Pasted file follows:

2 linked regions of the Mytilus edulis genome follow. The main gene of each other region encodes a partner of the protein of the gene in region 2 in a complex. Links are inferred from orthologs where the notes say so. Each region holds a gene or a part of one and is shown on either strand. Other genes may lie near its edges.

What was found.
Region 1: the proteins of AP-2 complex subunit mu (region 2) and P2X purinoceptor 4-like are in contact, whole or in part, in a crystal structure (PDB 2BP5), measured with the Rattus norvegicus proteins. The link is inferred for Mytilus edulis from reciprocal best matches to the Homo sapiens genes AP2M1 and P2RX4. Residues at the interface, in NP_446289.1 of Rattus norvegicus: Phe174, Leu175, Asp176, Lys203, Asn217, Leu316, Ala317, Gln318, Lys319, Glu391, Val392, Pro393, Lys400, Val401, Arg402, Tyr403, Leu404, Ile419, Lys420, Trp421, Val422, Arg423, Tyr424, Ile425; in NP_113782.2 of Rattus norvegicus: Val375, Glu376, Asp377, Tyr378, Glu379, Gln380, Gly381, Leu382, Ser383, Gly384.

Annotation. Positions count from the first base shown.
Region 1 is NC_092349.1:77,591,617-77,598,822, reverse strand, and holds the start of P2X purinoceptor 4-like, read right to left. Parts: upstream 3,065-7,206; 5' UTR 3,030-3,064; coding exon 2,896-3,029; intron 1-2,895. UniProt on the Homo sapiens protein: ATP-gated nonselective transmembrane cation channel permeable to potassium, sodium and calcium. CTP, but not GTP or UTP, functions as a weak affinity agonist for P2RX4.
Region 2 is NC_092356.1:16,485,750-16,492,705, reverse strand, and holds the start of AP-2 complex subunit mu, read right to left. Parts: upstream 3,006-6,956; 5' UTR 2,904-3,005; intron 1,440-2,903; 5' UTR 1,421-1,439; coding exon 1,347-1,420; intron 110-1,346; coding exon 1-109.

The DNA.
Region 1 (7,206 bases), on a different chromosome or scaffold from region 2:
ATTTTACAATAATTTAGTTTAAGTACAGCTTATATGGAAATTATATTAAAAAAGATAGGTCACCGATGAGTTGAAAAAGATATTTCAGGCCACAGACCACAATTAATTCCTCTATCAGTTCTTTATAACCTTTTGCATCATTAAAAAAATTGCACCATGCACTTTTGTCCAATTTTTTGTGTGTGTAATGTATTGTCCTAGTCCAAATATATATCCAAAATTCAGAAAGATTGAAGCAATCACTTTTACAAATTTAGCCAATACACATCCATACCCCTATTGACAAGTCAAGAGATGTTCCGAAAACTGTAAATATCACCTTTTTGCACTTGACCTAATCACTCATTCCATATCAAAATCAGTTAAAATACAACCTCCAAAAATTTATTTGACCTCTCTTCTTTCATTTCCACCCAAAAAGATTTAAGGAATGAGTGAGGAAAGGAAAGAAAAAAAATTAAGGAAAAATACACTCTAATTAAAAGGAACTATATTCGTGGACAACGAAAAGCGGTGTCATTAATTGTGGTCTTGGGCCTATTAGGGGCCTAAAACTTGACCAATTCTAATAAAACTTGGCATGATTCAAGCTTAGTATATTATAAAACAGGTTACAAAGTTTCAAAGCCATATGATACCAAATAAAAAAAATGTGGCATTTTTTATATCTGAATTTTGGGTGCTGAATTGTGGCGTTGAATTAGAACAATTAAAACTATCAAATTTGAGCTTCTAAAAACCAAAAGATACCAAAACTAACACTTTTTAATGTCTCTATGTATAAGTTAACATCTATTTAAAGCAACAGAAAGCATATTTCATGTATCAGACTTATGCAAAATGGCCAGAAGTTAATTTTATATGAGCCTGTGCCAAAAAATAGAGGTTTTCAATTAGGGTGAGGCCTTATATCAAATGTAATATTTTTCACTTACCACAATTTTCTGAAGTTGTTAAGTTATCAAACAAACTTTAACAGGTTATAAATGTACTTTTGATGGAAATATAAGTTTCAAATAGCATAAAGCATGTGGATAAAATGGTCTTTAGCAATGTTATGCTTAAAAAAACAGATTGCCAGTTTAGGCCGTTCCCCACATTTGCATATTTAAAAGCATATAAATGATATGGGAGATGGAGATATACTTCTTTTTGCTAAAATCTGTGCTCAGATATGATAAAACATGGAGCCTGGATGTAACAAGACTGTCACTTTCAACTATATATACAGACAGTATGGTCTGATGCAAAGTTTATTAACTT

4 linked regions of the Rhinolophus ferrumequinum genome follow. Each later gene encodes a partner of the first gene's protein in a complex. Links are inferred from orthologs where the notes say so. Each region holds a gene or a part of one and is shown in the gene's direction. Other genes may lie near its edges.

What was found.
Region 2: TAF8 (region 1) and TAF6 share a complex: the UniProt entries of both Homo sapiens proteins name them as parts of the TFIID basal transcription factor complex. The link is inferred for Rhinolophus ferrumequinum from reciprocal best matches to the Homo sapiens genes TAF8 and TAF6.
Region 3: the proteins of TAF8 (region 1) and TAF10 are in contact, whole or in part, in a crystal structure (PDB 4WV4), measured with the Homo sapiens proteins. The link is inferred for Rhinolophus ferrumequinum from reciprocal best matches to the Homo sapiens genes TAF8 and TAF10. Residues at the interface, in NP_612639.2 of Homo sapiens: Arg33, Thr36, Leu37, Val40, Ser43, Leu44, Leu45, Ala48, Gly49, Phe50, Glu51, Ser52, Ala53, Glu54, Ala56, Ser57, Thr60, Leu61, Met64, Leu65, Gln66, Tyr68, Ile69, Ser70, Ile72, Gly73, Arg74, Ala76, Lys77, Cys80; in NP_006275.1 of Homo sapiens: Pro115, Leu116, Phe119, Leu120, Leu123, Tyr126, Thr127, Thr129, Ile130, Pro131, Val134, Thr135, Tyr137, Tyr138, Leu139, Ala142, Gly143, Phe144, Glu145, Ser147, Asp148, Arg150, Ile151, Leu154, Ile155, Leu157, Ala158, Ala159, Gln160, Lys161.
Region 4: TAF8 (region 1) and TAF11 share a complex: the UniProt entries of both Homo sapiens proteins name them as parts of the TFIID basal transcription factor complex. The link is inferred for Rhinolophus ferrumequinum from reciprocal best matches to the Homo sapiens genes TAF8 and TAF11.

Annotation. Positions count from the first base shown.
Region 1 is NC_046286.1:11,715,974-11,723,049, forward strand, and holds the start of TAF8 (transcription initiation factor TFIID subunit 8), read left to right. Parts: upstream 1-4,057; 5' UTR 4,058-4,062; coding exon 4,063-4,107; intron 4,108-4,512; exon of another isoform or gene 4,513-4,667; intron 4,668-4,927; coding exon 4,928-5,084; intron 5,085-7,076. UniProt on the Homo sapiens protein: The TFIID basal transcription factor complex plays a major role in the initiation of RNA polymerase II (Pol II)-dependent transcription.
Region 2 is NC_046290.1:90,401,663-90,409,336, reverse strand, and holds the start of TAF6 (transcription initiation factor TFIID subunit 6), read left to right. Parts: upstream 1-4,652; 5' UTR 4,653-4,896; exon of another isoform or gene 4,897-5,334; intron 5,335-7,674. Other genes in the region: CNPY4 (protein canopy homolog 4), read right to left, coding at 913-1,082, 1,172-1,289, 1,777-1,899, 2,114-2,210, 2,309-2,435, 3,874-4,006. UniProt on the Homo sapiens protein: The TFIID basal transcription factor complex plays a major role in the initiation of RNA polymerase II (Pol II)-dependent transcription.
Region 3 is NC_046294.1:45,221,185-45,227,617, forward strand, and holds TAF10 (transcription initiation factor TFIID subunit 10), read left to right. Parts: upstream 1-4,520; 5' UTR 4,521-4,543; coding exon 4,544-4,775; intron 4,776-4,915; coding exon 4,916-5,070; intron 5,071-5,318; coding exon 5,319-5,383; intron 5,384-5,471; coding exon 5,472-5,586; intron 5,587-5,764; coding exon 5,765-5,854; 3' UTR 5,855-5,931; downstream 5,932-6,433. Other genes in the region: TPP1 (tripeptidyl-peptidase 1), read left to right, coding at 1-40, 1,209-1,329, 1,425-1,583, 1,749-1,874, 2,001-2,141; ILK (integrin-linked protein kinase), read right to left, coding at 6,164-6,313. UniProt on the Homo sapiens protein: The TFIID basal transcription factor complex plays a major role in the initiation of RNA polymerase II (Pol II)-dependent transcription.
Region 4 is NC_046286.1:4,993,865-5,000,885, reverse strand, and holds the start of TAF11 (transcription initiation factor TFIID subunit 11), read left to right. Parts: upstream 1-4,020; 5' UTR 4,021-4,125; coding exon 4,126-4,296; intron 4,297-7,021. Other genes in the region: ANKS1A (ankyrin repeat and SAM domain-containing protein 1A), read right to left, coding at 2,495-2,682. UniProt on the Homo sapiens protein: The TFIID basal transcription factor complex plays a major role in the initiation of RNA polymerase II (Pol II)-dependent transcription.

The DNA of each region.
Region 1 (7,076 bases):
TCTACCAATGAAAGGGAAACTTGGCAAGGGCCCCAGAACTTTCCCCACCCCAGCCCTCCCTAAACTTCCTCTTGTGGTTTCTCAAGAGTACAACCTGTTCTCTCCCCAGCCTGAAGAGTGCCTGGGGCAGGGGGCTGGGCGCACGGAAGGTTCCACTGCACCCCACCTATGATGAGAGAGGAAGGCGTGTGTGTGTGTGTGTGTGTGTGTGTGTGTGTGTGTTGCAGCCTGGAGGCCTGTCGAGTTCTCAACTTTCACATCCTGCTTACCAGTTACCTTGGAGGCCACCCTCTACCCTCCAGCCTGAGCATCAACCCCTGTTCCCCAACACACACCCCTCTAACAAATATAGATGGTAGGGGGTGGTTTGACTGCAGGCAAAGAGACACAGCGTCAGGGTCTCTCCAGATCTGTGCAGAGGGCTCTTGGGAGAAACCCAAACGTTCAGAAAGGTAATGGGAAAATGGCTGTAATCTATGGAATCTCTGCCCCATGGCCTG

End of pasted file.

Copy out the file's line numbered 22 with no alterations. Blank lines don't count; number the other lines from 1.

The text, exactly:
TCTACCAATGAAAGGGAAACTTGGCAAGGGCCCCAGAACTTTCCCCACCCCAGCCCTCCCTAAACTTCCTCTTGTGGTTTCTCAAGAGTACAACCTGTTCTCTCCCCAGCCTGAAGAGTGCCTGGGGCAGGGGGCTGGGCGCACGGAAGGTTCCACTGCACCCCACCTATGATGAGAGAGGAAGGCGTGTGTGTGTGTGTGTGTGTGTGTGTGTGTGTGTGTTGCAGCCTGGAGGCCTGTCGAGTTCTCAACTTTCACATCCTGCTTACCAGTTACCTTGGAGGCCACCCTCTACCCTCCAGCCTGAGCATCAACCCCTGTTCCCCAACACACACCCCTCTAACAAATATAGATGGTAGGGGGTGGTTTGACTGCAGGCAAAGAGACACAGCGTCAGGGTCTCTCCAGATCTGTGCAGAGGGCTCTTGGGAGAAACCCAAACGTTCAGAAAGGTAATGGGAAAATGGCTGTAATCTATGGAATCTCTGCCCCATGGCCTG